Film werewolf and vampire Michael Sheen could be Emmy-bound for his scary lawyer on ‘The Good Fight’

Michael Sheen is one of those under-sung actors who rarely disappoints. The curly-haired Welshman who brought TV interviewer David Frost to life opposite Frank Langella‘s Tricky Dick in 2008’s “Frost/Nixon” and played Prime Minister Tony Blair — his second of three times — in 2006’s “The Queen” alongside Helen Mirren as Elizabeth II. But despite solid notices, he was mostly overlooked for his performances when it came to awards. He did land an Emmy nomination for his repeat portrayal of Blair in the 2010 TV movie, “The Special Relationship.” And 2003’s “The Deal,” which featured his first depiction of the British PM,  at least won a BAFTA TV award for Best Single Drama.

Anyone who saw him as volatile English football coach Brian Clough in 2009’s “The Damned United” couldn’t help but think he was cheated out of an Oscar nomination. But he also scored high-profile roles in such horror-tinged big-screen hits as the central werewolf Lucian in 2009’s “Underworld: Rise of the Lycans” and as Aro, the head of an ancient vampire coven known as the Volturi, in three “Twilight” films: 2009’s “New Moon,” 20011’s”Breaking Dawn Part 1″ and 2012’s “Breaking Dawn Part 2.”

But Sheen might have his showiest, most frightening and, perhaps, most divisive role yet on the just-begun third season of “The Good Fight,” CBS All Access’s Trump-era legal spin-off of “The Good Wife,” which was an Emmy nomination magnet with 39 nods and five acting wins. So far, the streaming-only “Fight” has only received recognition for its music.

Sheen might change that. He is a disreputable, unethical  and obscenely eccentric attorney named Roland Blum, an acolyte of the notorious Roy Cohn and a dirty trickster in the mode of Roger Stone and given to such pronouncements as “You never, ever apologize.” When we first meet him, he is pants-less while injecting Botox in his forehead. Oh, he is also being pleasured by someone unseen who is kneeling. He is fond of fentynal lollipops — he gives one to Maia — and keeps a stash of hospice care packages with anal suppositories with narcotics on hand.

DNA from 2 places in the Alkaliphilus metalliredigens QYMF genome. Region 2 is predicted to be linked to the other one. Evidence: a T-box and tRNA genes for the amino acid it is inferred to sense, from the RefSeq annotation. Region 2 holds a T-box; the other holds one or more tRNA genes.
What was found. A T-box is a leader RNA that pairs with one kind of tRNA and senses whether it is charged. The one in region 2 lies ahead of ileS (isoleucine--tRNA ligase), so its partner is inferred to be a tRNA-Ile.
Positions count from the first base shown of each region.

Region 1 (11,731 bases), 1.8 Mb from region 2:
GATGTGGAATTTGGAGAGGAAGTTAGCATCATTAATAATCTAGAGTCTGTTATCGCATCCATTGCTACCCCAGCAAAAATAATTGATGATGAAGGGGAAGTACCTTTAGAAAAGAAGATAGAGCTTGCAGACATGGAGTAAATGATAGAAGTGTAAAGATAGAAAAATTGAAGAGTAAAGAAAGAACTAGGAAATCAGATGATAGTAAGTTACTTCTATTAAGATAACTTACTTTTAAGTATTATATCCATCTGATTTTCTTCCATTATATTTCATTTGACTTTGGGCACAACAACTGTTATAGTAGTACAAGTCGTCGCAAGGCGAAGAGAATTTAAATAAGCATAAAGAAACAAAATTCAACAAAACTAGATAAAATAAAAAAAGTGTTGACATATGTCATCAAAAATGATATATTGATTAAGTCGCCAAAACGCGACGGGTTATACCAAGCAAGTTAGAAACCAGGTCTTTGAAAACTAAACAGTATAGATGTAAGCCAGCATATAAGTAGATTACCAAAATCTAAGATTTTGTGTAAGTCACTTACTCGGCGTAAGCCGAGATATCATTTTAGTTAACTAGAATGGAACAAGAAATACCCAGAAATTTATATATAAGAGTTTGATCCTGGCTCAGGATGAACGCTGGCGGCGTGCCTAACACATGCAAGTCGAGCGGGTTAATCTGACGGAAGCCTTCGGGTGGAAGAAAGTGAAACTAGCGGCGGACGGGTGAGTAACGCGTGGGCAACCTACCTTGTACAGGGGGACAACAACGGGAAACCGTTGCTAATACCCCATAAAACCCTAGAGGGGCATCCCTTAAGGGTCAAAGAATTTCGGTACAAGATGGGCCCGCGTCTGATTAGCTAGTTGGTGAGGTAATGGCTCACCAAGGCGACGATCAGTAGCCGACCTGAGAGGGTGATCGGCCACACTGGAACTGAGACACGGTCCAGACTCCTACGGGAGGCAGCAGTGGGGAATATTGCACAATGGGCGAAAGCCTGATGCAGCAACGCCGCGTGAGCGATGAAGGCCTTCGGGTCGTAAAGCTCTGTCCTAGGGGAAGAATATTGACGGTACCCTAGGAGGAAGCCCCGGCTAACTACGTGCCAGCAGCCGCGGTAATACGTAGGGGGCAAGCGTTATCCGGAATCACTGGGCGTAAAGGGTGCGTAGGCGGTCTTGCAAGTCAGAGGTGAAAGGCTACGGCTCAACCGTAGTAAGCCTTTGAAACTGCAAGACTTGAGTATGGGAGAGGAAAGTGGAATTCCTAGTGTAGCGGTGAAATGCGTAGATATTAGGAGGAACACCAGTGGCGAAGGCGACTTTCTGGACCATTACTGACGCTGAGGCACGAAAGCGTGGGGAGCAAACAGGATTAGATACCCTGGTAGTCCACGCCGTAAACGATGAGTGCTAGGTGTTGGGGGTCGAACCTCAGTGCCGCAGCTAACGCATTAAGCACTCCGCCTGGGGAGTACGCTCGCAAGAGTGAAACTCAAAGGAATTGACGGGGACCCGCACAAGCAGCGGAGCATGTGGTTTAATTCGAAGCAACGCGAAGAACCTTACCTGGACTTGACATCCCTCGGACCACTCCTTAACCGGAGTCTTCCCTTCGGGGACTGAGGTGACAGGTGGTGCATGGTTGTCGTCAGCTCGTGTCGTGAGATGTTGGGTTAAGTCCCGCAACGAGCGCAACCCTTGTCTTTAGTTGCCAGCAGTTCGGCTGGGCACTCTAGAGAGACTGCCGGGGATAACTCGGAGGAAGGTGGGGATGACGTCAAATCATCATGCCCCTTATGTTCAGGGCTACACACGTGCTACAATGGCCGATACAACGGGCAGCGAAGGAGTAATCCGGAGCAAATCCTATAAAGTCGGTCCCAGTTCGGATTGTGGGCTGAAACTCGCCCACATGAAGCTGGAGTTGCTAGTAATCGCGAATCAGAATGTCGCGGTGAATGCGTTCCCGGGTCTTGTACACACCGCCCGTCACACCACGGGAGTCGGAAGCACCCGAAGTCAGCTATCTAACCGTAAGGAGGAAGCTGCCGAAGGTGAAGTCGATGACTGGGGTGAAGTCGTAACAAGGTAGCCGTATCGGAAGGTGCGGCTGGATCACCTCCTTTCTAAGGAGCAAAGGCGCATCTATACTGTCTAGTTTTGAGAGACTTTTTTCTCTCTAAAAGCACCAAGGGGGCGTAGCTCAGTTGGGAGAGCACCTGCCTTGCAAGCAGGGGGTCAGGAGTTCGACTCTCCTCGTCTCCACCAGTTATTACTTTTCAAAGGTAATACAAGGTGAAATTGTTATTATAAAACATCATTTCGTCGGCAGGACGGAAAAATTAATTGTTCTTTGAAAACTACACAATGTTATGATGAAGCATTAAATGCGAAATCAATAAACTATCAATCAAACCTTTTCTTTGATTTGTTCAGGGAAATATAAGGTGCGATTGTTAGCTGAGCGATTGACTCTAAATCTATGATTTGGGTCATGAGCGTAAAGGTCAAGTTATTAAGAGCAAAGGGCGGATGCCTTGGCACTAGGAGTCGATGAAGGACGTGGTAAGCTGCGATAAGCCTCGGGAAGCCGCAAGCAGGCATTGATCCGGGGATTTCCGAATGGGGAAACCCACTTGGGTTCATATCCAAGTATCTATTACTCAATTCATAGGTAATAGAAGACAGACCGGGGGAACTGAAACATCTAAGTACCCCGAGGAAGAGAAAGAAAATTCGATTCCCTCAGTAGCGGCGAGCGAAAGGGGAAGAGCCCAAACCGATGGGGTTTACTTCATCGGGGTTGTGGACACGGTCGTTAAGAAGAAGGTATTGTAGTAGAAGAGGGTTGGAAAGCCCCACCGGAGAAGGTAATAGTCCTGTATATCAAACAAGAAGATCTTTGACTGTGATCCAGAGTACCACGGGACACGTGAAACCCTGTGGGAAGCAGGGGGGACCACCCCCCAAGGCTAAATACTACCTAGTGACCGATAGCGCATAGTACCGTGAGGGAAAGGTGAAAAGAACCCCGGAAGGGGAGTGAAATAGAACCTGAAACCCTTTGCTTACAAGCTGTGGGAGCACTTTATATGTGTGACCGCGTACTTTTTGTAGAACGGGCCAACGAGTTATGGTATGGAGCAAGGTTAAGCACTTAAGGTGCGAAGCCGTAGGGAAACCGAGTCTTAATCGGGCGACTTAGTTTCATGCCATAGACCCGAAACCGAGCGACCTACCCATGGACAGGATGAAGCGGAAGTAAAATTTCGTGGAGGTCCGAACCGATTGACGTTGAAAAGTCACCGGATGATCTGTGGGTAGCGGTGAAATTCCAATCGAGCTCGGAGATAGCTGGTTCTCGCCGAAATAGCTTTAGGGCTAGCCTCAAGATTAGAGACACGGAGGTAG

The boorish Blum is partnered with Rose Leslie‘s young lawyer Maia, whose background is also tainted thanks to her jailed Ponzi-schemer dad, as they join forces with co-defendent clients tied to the murder of a journalist. He likes to quote Coleridge and get down to the nitty gritty. “Let’s talk strategy. As attorneys, we aren’t finders of fact. We are tellers of stories.” When a man who lost money because of Maia’s dad’s financial sins harasses her, Blum calls him “Gollum” and tells him to take “a f***ing hike.”

It will be interesting to see where this odd couple relationship goes. Thanks to being off-network, “The Good Fight” can go places that network shows aren’t allowed to, for better and for worse, at least when it comes to Sheen’s out-there character who reminds me of Russ Tamblyn‘s  freaky shrink on the first go-round of “Twin Peaks.”  The TV critic jury is somewhat split on whether Sheen’s interpretation is over the top or right on. Entertainment Weekly found Sheen’s theatrical performance “exhausting.” The AV Club found Blum to be a “surprising misfire” for the series.

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But The Hollywood Reporter declared Sheen to be “exceptional,” while offering this description: “With crazy eyes, a bushy beard, and a waffling Bronx accent, Sheen’s giving a performance of utterly manic grandeur. … It’s a mad, mad, mad performance, and there’s hardly a purpose in awards existing if there’s no room to recognize Sheen’s berserk commitment.” Vulture’s take is somewhere in the middle: “Sheen is right on that line between the sublime and the ridiculous for me, gobbling up so much scenery that it’s hard to even remember what else happens in the episode.” At least they are talking about the actor and his outsized effect on the show. That just might be the first step towards awards-ville.

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